Remember – wine only gets better with time.

    -Shane Bacon

    Time spent on bench may be better used elsewhere

    Freshman guard J.P. Prince’s expression riding the pine in the five games he missed due to DNP-CD (did not play-coach’s decision) looked something similar to Eva Longoria watching a San Antonio Spurs game: Confused.

    The most talked-about recruit in last year’s recruiting class played 12.4 minutes per game, and Prince was likely asking himself, “”Why am I here?””

    When he wasn’t asking himself that question, he was talking smack about a city so far away from home, he might as well be sitting on the bench in Australia.

    “”You’ve got a different lifestyle out here,”” he told the Memphis, Tenn., Commercial Appeal in January after a game in which he actually played 13 minutes. “”There are a lot of older people, and if the college students aren’t here, it’s quiet. There’s no downtown, no Beale Street.

    “”We get home from the game and there’s nothing to do. You just go to sleep.””

    Nothing to do and not playing basketball is a bad mixture for a kid who has NBA aspirations.

    With junior point guard Mustafa Shakur staying for his senior year – unless he has an inkling to go play basketball in Siberia or China next season – and freshman point guard Nic Wise, a Jason Gardner clone, coming in, Prince’s playing time isn’t likely to increase any time soon.

    Combine that with Marcus Williams’ ability to handle the point guard position, recruiting Web site Scout.com’s 2007 overall No. 7 recruit Jerryd Bayless, who is verbally committed to Arizona and can play point, and sophomore guard Daniel Dillon’s improved ball handling: The right answer for Prince is to find himself a new place to play.

    Prince’s weaknesses are glaring. It’s possible he’s afraid of his right hand all together, refusing to dribble in that direction as if the Great Wall is in his way.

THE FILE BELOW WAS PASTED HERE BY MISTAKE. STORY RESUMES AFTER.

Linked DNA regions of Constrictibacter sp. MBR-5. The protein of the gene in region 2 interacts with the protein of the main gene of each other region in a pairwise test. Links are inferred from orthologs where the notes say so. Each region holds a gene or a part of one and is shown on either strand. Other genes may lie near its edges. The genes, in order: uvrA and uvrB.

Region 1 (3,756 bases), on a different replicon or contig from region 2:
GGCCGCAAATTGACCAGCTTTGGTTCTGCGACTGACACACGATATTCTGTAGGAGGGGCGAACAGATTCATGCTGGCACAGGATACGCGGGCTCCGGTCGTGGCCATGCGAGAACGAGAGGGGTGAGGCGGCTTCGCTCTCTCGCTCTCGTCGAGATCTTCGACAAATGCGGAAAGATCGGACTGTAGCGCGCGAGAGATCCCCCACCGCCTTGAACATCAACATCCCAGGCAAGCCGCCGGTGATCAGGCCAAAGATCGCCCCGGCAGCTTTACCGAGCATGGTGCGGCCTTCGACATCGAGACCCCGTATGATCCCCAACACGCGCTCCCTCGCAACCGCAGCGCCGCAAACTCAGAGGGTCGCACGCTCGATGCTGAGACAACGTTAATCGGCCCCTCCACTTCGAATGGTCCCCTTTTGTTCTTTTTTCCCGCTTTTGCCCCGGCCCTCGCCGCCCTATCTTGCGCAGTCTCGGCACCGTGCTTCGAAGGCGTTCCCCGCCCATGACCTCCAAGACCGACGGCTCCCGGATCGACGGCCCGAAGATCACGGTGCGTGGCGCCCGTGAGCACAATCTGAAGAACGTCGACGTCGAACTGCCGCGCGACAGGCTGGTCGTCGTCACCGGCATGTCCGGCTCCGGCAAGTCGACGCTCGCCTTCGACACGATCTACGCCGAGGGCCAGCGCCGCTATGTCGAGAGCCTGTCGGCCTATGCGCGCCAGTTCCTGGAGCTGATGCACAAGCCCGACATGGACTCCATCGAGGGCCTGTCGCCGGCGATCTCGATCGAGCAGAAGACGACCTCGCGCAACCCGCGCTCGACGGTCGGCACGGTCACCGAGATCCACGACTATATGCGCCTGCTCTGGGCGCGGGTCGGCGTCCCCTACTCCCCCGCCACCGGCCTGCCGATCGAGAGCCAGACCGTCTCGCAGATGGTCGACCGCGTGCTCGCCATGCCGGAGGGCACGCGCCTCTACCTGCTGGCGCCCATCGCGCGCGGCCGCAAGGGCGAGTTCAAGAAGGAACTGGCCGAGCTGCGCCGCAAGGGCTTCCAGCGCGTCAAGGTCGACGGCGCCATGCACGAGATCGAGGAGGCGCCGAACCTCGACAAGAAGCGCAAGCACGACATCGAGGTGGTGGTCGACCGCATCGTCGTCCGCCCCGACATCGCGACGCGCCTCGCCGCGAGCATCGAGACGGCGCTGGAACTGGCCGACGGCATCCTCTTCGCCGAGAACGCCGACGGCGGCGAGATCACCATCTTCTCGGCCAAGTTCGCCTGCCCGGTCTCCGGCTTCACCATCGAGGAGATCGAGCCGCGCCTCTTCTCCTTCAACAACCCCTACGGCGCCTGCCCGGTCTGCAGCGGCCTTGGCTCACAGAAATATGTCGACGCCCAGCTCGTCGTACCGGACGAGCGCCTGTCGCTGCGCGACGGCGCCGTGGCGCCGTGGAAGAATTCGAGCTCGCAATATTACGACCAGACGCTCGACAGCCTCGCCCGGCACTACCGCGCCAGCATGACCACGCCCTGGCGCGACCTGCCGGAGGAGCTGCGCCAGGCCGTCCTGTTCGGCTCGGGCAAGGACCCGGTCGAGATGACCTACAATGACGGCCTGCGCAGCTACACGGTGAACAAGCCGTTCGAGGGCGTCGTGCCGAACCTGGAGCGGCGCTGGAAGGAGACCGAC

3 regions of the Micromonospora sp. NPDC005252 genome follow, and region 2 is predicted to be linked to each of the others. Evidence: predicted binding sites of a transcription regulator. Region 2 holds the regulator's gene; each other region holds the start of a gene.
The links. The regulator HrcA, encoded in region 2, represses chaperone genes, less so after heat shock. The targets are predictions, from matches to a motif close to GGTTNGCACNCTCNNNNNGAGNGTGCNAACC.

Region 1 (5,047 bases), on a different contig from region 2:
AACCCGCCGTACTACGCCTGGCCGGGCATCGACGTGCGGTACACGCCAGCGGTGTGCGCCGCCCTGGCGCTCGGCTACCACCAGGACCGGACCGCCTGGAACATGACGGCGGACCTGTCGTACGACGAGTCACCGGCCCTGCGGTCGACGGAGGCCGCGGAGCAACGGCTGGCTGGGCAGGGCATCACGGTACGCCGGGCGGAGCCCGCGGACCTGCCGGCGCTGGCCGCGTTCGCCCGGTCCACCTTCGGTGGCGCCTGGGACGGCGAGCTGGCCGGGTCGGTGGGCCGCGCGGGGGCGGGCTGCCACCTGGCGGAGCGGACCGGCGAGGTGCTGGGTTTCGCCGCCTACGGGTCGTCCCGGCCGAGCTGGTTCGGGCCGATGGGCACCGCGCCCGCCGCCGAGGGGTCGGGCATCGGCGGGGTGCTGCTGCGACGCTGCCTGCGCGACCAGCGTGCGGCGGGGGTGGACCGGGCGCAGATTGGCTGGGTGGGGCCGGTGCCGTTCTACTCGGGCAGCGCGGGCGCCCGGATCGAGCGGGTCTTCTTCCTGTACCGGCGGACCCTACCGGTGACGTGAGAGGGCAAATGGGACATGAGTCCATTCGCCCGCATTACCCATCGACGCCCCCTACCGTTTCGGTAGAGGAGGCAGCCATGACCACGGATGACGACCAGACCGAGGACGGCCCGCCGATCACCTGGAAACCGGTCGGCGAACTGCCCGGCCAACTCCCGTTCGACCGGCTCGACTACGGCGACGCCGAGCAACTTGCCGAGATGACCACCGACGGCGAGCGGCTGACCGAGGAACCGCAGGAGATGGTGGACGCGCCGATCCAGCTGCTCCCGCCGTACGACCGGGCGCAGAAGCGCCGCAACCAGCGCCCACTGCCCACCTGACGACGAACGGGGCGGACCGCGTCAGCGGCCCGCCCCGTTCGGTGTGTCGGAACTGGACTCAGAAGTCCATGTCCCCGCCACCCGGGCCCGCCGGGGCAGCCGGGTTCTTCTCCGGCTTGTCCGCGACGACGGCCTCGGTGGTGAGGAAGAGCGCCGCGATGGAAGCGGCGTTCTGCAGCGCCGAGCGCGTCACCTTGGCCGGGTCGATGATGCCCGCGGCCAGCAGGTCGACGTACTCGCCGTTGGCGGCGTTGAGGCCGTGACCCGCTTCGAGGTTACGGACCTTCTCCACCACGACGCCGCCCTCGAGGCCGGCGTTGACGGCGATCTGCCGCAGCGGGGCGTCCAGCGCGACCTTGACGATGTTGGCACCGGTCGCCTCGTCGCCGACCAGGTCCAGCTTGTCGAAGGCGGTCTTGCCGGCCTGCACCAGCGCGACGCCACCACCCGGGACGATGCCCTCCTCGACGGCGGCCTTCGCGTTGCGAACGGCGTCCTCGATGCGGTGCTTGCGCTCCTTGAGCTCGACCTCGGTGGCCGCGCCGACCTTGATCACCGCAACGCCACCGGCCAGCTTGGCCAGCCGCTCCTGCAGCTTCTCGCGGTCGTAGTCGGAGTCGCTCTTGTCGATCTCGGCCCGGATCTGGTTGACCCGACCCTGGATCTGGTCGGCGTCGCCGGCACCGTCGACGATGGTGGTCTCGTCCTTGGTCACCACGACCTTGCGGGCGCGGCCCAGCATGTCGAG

It’s also possible he thinks his jump shot has a chance to hit the McKale Center roof because his trajectory is similar to one of Ted Williams’ line drive base hits to center field.

    “”His defense needs to improve … he needs to really work harder at the little things,”” said Arizona head coach Lute Olson at the end of the season.

    For Prince, whose arms are longer than “”Stretch Armstrong,”” and whose cousin and look-alike Tayshaun is one of the best defenders in the NBA as a small forward for the Detroit Pistons, defense and the “”little things”” should not be the problem.

    Similar to New Jersey Nets’ Vince Carter when he played for the Toronto Raptors, it’s difficult to give it all you’ve got in a place where you are unhappy.

    Now take Tennessee, a No. 2 seed in the NCAA Tournament this year, and a team in Prince’s home state. Add to that no recruiting commits in 2007 or 2008 as of yet, no point guard recruits in 2006, and their best guard being No. 65 overall prospect Marques Johnson, and you have the perfect fit for Prince.

    C.J. Watson, Tennessee’s co-leader in assists and the Volunteers’ primary ball handler this year, is a senior, and sophomore guard Chris Lofton, the team’s leading scorer, will be a senior by the time Prince is eligible to play.

    Prince can be “”the man”” and still have a good supporting cast around him, rather than hope and pray to get the opportunity at Arizona.

    Unlike wine, Prince will not get better by sitting on the shelf. More like warm vodka that needs to be put back in the freezer, Prince needs a change of scenery to reach his full potential.

    -Roman Veytsman